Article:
New Hampshire voters worried about US image

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CANTERBURY, N.H., Oct 12 (Reuters) As US presidential candidates descend on New Hampshire before the 2008 election, some voters say they want someone who can restore America's image abroad after years of unpopular foreign policy under President George W Bush.

With this pretty, rural town hosting Democratic front-runner Hillary Clinton for a campaign speech, residents said yesterday it would take a skilled diplomat to reverse the perception abroad that the United States cared little about working with them to solve international problems.

''It's going to take a long time, a really long time,'' said Democrat John Scarponi, 37, an insurance salesman.

Scarponi said he had yet to decide whom to support in the New Hampshire primary expected in January that kicks off the race for the November 2008 presidential election, but he thought former first lady Clinton might be right for the job.

''She's got more experience in the White House than anyone running. She knows international diplomacy,'' Scarponi said.

Playing to what many perceive as a strength, New York Sen Clinton listed foreign policy as her first priority in a speech to supporters gathered in a barn at a village orchard.

''President Bush's policies have alienated our friends and emboldened our enemies,'' said Clinton, who leads her rivals in national polls and in New Hampshire.

''I want to restore American leadership around the world ... The era of cowboy diplomacy is over,'' Clinton told the 200-strong crowd to applause.

Analysts said foreign policy and diplomacy may be an area where Democrats can peel off Republican voters or independents unhappy with Bush's policies as the United States struggles with war in Iraq, the nuclear aspirations of Iran and the rise of anti-US leaders in Latin America.

''From a political point of view, the Democrats can criticize the Republicans on the decline in the image of America,'' said Andrew Kohut, president of Washington-based Pew Research Center.

A Pew survey released in June found the US image remained abysmal in most Muslim countries in the West Aisa and Asia, and continues to decline among the publics of many of America's oldest allies, including Britain and Canada.

But New Hampshire Republican Party Chairman Fergus Cullen said America's image abroad was not a priority.

''I don't think what other countries think of us, on the republican side, is a high concern at all. In fact I think Republicans could care less about what America's image is in other countries,'' Cullen said.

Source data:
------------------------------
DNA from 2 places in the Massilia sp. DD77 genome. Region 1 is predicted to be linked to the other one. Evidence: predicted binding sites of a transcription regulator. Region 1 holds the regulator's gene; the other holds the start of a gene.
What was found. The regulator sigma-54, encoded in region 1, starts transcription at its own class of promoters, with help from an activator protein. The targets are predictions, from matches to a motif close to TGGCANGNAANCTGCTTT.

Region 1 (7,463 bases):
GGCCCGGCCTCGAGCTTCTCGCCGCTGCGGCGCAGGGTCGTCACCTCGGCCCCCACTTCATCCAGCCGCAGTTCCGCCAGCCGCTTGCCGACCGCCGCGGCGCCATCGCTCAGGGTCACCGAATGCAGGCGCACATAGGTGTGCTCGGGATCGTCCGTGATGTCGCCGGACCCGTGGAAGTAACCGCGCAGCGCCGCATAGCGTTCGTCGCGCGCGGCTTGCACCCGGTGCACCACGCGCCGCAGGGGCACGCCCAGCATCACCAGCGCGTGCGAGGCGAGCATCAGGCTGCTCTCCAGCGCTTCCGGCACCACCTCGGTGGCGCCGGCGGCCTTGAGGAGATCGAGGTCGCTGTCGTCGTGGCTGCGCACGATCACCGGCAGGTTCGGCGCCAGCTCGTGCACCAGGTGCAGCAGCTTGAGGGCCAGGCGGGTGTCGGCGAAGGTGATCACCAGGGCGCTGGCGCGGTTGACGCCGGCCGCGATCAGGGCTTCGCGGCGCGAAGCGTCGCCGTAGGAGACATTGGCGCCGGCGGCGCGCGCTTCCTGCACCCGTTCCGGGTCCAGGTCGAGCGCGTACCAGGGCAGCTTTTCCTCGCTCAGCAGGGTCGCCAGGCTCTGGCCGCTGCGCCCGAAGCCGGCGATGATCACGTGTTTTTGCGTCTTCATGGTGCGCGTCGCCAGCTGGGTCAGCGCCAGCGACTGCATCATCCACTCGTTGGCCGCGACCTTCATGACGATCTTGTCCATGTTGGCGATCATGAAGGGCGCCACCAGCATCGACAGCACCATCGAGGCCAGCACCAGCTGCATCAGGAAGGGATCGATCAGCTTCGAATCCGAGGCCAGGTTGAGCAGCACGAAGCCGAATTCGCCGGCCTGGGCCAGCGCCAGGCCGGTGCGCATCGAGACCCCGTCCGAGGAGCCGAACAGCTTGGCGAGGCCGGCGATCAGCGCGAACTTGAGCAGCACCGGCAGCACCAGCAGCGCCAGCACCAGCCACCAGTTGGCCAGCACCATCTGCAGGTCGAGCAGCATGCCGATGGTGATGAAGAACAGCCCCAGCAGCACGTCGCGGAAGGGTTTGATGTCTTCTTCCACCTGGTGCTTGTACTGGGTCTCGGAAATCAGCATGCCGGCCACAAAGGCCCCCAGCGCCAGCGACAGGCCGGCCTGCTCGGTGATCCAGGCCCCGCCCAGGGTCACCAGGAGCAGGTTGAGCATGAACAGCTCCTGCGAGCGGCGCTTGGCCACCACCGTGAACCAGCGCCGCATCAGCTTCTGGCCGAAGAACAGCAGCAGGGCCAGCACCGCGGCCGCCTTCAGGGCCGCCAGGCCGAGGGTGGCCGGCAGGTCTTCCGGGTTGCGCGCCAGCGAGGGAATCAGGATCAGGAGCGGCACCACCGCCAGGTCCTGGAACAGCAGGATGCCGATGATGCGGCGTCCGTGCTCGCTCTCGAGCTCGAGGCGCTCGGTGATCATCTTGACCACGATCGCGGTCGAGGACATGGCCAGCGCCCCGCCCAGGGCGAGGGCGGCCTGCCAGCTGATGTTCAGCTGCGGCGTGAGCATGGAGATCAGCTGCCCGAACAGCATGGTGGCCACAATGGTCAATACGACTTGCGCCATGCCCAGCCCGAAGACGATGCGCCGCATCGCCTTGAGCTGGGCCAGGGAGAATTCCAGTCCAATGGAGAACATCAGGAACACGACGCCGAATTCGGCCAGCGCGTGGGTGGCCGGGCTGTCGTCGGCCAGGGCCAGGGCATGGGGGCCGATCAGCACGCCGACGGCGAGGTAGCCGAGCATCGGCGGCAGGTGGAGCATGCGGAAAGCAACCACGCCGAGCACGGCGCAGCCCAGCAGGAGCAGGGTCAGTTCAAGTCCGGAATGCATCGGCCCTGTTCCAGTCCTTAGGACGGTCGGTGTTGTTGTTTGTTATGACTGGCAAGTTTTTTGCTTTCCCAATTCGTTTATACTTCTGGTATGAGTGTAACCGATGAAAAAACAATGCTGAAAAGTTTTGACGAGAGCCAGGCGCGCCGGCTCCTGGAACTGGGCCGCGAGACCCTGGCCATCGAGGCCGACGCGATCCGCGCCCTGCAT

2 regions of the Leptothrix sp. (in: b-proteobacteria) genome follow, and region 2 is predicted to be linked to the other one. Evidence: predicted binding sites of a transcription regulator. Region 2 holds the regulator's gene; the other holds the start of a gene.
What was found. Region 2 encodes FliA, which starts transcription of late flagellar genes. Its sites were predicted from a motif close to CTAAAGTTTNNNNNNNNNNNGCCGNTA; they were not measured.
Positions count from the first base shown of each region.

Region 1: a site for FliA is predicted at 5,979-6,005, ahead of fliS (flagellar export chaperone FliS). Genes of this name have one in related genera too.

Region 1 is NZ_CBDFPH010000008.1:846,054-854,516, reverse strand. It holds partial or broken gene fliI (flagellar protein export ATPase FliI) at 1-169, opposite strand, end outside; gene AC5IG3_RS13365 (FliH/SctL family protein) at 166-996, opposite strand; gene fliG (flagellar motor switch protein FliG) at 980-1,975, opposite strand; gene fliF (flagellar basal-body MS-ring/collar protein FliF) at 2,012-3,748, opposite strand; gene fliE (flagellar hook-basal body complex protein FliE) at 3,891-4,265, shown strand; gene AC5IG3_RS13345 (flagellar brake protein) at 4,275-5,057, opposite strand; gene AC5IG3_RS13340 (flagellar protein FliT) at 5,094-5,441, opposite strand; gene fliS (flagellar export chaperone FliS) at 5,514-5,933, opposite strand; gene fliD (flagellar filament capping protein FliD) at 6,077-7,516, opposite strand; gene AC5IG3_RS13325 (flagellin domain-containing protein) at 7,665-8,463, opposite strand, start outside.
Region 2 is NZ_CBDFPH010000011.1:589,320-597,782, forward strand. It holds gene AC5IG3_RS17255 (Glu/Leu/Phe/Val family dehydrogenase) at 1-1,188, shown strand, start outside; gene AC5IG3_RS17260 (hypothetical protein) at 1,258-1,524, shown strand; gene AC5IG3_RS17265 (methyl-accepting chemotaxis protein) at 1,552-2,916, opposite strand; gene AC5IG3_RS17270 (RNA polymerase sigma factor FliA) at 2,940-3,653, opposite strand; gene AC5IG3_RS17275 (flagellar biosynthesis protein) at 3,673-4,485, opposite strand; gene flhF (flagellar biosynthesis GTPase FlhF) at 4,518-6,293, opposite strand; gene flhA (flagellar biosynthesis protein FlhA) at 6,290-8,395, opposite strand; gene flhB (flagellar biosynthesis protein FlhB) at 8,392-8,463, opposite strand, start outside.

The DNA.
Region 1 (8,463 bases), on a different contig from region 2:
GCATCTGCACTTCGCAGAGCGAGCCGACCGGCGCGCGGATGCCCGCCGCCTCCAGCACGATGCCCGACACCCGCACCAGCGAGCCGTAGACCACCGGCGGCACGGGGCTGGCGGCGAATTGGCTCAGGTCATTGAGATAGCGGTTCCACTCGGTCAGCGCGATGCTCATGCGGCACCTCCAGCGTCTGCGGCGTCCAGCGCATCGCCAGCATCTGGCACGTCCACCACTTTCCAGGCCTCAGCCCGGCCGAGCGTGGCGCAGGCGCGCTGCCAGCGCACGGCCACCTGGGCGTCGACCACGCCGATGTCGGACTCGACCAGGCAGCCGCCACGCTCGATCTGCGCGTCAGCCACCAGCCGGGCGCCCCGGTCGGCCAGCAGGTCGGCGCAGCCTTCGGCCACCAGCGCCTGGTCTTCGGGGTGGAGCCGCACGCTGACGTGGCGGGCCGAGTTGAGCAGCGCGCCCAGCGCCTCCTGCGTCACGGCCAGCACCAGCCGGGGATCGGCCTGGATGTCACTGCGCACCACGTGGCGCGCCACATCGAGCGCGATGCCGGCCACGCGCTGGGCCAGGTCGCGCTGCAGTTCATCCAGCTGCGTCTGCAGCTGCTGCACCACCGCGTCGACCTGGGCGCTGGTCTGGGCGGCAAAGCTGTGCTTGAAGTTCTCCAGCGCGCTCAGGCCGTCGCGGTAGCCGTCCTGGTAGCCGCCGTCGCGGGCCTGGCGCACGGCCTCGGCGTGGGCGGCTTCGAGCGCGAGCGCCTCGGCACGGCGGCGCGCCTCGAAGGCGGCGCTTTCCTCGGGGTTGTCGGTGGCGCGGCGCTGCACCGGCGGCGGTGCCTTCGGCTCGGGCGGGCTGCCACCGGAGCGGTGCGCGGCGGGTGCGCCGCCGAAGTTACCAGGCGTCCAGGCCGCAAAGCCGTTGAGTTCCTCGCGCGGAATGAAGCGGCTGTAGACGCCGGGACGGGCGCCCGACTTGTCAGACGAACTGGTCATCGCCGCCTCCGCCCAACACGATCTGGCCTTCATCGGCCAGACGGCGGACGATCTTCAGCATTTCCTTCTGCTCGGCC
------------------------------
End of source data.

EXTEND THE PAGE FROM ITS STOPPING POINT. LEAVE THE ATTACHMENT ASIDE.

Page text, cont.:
CRITICISM ABROAD New Hampshire voter Bill Anderson, 60, said he had felt an anti-American chill when he traveled to France in recent years -- confessing he would introduce himself by saying ''Je n'aime pas George Bush (I don't like Bush).'' ''I don't think you can win many friends with a big stick,'' added the staunch Democrat. He said Iranian President Mahmoud Ahmadinejad was a ''crazy man'' but that provoking him was not the way to keep the peace.

''Diplomacy makes more sense. When you respect people and don't invade countries you get more friends,'' said Anderson, a money manager. He had yet to decide whether to support Clinton or Illinois Sen. Barack Obama in the primary, the winner of which traditionally gains vital early momentum in the election.

But not all New Hampshire voters believe changing foreign policy is the way to go, saying dislike of America overseas was perhaps inevitable.

''You can only do so much. It's a jealous world. They're jealous of our freedom and our riches,'' said part-time teacher Carolyn French-Witham, 46. French-Witham said she was an independent voter and still undecided whether to support a Democrat or a Republican next November.

After Clinton's speech, Democrat Rob Riley, 35, said her strong international experience was appealing.

''I think we have an important role to play and that has been seriously hindered over the last eight years,'' he said. While the other candidates had good global perspective, Riley said Clinton ''does have the edge.'' Clinton herself dismissed the idea raised by one questioner that as the first woman president she would not have enough ''testosterone'' to run an effective foreign policy.

''I've been asked a lot of things, I've never been asked that before,'' she said to laughter. ''I think it (a woman president) will be viewed positively, but I also think it will serve as a symbol of the way the United States has worked across our history -- we're always knocking down barriers.'' REUTERS PD KN1743

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